Second, the real interest of network journalism lays in the multiple sourcing about an event. The thing is: most of what we cover takes place few hundred meters from where we sit. We don’t really need someone to twit us what an MEP has just said in a Committee meeting. We are watching it via the streaming. Or we have an editor there. Or a Press Attaché.
Of course, opinions, understandings, comments about the subject we report expressed by external people (citizen, experts, journalists) would definitely add great value. I’m afraid we can’t follow this trail yet. As an institutional website, our role is to reflect a fair balanced view of MEPs’ opinions and decisions, as expressed by their speaches, their votes, their work. We are more located at the source of possible discussion between citizen and MEPs than at the heart of it – as an editorial news website. We’d better let our visitors react and produce their own content rather than co-produce our stories with some of them.
This doesn’t mean we don’t want to hear the voice of the people – quite the contrary as our Facebook chats, comments and editorial policy hopefully demonstrate. And yes, we would like to bring this back to the flagship website. In a later post, I’ll try to expose the leads we’d like to follow for our new online digital strategy. Before that, there are still other editorial models that are interesting to have a look at.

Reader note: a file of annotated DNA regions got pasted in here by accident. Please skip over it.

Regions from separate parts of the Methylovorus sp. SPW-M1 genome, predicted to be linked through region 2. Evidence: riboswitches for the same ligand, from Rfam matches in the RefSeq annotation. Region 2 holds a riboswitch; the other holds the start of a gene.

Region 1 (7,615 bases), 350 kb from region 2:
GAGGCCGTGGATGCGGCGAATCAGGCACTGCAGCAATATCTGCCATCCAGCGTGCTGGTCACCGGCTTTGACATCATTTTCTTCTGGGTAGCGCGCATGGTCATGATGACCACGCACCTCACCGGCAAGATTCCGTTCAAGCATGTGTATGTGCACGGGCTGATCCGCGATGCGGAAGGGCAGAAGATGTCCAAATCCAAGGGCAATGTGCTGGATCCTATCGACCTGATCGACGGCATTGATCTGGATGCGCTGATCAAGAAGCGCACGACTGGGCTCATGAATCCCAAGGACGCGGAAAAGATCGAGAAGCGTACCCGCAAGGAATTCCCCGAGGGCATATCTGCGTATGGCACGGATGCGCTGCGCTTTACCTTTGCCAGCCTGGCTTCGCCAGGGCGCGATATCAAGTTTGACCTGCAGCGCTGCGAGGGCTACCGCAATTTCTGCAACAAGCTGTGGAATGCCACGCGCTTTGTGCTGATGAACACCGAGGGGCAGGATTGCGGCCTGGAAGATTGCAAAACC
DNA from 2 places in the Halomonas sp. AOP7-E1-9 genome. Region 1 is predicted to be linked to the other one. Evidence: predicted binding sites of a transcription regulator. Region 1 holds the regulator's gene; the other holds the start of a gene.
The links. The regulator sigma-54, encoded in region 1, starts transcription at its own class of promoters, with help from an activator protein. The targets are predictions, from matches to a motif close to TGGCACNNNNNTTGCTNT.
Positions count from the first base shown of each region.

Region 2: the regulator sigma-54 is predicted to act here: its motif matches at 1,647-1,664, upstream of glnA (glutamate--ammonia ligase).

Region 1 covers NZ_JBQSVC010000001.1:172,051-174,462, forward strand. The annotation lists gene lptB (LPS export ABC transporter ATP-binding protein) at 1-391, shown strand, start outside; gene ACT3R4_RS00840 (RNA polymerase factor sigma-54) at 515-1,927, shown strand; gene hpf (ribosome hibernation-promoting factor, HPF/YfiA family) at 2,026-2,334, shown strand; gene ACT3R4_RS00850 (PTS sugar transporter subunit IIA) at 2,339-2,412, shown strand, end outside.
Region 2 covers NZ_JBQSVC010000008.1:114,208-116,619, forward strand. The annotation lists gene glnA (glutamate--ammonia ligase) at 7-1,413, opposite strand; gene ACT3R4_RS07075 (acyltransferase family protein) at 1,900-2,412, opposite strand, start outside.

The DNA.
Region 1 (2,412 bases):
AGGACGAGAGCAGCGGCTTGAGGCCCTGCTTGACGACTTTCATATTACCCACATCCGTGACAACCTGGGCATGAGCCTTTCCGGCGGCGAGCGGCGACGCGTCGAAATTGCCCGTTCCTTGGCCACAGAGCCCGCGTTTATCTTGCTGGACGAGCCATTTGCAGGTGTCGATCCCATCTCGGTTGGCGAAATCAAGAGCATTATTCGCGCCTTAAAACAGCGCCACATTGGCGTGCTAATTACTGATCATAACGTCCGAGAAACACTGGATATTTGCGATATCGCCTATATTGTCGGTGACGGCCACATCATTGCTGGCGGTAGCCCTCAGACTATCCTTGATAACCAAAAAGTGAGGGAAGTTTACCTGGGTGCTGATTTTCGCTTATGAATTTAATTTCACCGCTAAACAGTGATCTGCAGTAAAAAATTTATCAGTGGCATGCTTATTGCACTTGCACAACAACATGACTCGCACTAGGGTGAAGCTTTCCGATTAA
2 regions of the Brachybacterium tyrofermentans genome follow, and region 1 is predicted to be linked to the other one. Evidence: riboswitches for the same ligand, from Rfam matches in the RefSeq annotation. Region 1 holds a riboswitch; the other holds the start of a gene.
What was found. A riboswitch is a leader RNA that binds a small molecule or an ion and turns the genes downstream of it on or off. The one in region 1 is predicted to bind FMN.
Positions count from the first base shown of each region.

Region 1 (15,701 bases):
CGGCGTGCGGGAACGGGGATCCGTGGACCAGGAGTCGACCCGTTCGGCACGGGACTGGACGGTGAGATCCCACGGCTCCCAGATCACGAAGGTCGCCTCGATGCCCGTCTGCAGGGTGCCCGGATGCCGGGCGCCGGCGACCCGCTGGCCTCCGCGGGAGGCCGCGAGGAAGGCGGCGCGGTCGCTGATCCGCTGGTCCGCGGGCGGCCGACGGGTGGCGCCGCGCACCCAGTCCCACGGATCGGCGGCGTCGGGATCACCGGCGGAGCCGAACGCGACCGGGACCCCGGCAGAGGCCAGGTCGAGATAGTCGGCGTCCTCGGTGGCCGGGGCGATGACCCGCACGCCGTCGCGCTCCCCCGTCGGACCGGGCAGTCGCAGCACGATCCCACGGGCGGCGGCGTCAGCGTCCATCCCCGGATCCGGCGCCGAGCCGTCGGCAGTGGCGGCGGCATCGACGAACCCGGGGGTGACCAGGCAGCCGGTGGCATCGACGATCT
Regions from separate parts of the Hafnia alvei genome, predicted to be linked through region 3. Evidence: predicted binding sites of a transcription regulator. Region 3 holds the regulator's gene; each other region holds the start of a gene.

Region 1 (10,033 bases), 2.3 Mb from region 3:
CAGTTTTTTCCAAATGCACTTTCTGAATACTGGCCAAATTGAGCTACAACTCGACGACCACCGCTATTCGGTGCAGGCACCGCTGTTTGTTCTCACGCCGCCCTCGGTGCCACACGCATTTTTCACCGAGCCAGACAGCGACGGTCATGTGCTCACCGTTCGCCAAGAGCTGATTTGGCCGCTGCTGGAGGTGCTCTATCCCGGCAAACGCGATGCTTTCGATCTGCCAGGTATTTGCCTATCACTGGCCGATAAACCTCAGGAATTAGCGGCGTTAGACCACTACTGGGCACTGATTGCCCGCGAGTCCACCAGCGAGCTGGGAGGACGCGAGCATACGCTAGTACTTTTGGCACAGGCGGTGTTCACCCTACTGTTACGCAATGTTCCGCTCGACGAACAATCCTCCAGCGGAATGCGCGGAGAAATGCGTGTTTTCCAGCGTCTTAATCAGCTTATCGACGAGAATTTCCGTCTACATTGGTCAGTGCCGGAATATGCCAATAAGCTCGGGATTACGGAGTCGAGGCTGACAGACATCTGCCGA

This post is part of a series about online editorial models.
Online editorial models #01 – Ours
Online editorial models #02 – Link journalism
Online editorial models #03 – Networked journalism
Online editorial models #04 – Media-enabling journalism aka lol-journalism
Online editorial models #05 – The Huffington Post case
What Is Quality In Networked Journalism? by Charlie Beckett.
Editorial Diversity: Quality Networked Journalism by Charlie Beckett.
Citizen journalists’ shine a light on their own communities (The Guardian)